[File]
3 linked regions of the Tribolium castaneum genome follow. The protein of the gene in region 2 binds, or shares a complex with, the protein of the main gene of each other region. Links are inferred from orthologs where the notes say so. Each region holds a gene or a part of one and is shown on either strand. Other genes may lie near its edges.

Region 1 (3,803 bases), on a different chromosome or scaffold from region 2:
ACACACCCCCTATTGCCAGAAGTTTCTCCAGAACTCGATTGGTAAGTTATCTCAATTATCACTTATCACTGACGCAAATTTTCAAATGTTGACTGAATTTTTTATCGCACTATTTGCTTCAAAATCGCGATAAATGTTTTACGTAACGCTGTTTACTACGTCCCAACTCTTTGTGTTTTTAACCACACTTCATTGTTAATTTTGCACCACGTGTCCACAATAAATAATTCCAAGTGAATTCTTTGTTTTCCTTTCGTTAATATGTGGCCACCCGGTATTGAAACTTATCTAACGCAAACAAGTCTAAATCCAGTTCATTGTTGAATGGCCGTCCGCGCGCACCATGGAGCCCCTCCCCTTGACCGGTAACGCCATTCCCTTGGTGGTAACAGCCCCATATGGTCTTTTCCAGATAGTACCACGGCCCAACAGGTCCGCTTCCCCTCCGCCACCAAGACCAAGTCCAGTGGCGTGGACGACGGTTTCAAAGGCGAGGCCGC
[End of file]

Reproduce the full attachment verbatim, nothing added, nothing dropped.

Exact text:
3 linked regions of the Tribolium castaneum genome follow. The protein of the gene in region 2 binds, or shares a complex with, the protein of the main gene of each other region. Links are inferred from orthologs where the notes say so. Each region holds a gene or a part of one and is shown on either strand. Other genes may lie near its edges.

Region 1 (3,803 bases), on a different chromosome or scaffold from region 2:
ACACACCCCCTATTGCCAGAAGTTTCTCCAGAACTCGATTGGTAAGTTATCTCAATTATCACTTATCACTGACGCAAATTTTCAAATGTTGACTGAATTTTTTATCGCACTATTTGCTTCAAAATCGCGATAAATGTTTTACGTAACGCTGTTTACTACGTCCCAACTCTTTGTGTTTTTAACCACACTTCATTGTTAATTTTGCACCACGTGTCCACAATAAATAATTCCAAGTGAATTCTTTGTTTTCCTTTCGTTAATATGTGGCCACCCGGTATTGAAACTTATCTAACGCAAACAAGTCTAAATCCAGTTCATTGTTGAATGGCCGTCCGCGCGCACCATGGAGCCCCTCCCCTTGACCGGTAACGCCATTCCCTTGGTGGTAACAGCCCCATATGGTCTTTTCCAGATAGTACCACGGCCCAACAGGTCCGCTTCCCCTCCGCCACCAAGACCAAGTCCAGTGGCGTGGACGACGGTTTCAAAGGCGAGGCCGC